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im completely new to the hobby, and i spent sometime reading, about the cycle, and etc. and now i have a better idea how things actually work. I wanna have a nice planted tank, and im going to be in this hobby for at least 4-5 years. I used to own a 80 galloon back 5 years ago, but life been rough, and i had to leave the hobby till now. So yes i call myself now a complete beginner, because i literally forgot everything. so far i gathered some parts, 55 galloon, fluval 407 filter, and fluval plant 3.0 light. I was reading about the co2, and the importance of it in a planted tank, and i wanna do it right the first time. Iv been reading that theres 2 brands in the market. Gla vs co2art. Gla is kinda expensive. But i wanna know your thoughts?
 

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I have a CO2art regulator and it's great, both options will be I think. I would go with whichever is cheaper for you. Make sure you get a big enough tank, I would say probably like 10 pounds for a 55 for convenience.

The whole system should include regulator, tank, co2 proof tubing, diffuser (or reactor), bubble counter, a timer for the solenoid, and a check valve to stop water reaching the regulator.
 

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Also a newbie here. I got a co2art kit for my setup and it was easy to install and configure. It came with drop checker, regulator, tubing, bubble counter, diffuser, and tank gaskets. I bought a 5lb co2 tank on amazon and use the exchange program at my local brew n grow. It's kind of amusing to buy something new and then immediately trading it for something old without ever using it :p
 

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Welcome back!

Iv been reading that theres 2 brands in the market. Gla vs co2art. Gla is kinda expensive. But i wanna know your thoughts?
Far more than two brands on the market. But from those two, I'd pick GLA because of the brand's longevity in the hobby and location in the US. Both companies are selling rebranded OEM products but one has been around longer. CO2art is a relative newcomer and is based in the UK. That may or may not help you way your options but I wanted to throw it out there.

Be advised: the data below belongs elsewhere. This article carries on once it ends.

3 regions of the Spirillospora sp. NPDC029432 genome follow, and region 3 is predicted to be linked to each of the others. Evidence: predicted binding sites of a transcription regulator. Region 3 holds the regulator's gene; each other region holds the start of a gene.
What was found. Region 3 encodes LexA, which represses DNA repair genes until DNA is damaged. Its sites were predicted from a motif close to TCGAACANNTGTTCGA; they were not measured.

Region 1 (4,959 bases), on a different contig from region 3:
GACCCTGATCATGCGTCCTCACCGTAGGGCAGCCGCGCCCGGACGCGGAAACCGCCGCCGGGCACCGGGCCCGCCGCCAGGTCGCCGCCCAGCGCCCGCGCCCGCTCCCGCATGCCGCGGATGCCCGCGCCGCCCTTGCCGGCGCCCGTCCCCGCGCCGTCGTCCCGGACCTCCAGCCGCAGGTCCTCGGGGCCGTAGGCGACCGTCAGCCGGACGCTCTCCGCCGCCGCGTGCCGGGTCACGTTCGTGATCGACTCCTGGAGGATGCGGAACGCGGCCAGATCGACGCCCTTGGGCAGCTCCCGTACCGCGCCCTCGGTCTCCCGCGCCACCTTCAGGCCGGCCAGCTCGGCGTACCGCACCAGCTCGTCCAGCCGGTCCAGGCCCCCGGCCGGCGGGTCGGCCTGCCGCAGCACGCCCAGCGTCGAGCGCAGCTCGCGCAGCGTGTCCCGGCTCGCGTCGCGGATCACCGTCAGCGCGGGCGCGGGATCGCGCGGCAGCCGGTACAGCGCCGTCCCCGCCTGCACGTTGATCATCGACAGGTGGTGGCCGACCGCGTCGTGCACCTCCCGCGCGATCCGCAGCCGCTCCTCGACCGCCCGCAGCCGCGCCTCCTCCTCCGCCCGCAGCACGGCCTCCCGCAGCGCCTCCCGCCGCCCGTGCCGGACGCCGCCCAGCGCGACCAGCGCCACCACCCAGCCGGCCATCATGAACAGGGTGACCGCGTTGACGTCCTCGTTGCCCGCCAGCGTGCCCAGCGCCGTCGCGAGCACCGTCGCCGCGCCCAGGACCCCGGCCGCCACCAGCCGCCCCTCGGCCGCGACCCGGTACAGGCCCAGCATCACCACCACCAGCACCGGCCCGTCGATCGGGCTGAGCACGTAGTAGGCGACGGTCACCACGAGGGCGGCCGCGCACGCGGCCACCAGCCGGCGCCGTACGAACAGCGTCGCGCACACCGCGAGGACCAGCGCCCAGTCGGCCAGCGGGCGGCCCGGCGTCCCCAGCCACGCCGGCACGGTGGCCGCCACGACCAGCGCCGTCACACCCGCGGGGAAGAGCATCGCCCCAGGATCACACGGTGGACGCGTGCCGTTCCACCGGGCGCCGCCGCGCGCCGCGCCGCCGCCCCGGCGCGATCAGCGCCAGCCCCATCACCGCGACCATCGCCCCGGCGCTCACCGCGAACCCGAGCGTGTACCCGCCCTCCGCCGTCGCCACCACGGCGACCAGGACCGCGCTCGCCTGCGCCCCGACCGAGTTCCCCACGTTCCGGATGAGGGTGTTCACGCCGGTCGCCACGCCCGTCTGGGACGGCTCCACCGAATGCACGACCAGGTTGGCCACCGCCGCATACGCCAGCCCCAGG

Many longtime hobbyists will buy or piece together an industrial regulator and parts. That can cost anywhere from $100 to $500 on average but it doesn't have to be super-expensive. Units like that generally aren't going to fail and will hold resale value for a long time. Definitely worth considering. I've had some of mine for 10-15 years. Have you read any of those guides on the forum? There are a couple written by people who sell those regulator kits (at offensively absurd high prices - so you don't have to buy from them, you can do it yourself with ease) that may be worth perusing. Because If I can do it, anyone can do it.
 

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instead of a drop checker get a pH pen/monitor. then use the 1pt pH drop to dial in your co2.
 

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there are many CO2 regulators you can consider. If you are concerned about budgeting for one, you could also consider a mini regulator. I went with FZone mini regulator and use it with 24oz Paintball canisters. The beauty of it is that it can handle commercial grade GSA fitting CO2 tanks, Paintball canisters or even 90 gram size disposable CO2 cartridges. I have used mine for about 1 year now. It will not be as advanced as commercial grade units but it gets the job done for my 30 gallon planted tank and I assume it could handle a 55 gallon tank as well. The FZone mini regulator costs about $100. Each 24oz Paintball canister lasts me over 1 month and each refill at a major Sporting Goods franchise costs less than $6 so I get the right amount of CO2 for my tank for only $6 / month which is much less expensive than when I started with liquid Carbon which was VERY expensive and I never achieved the results I can get with the mini regulator CO2 setup. Don't forget your fertilizer setup and testing kits too. Getting CO2 still means you need to setup a fertilizer schedule. Go back to basics and remember NPK (Nitrogen, Phosphorus, and Potassium) macronutrients for starters along with supplementing them with some micronutrients.
 
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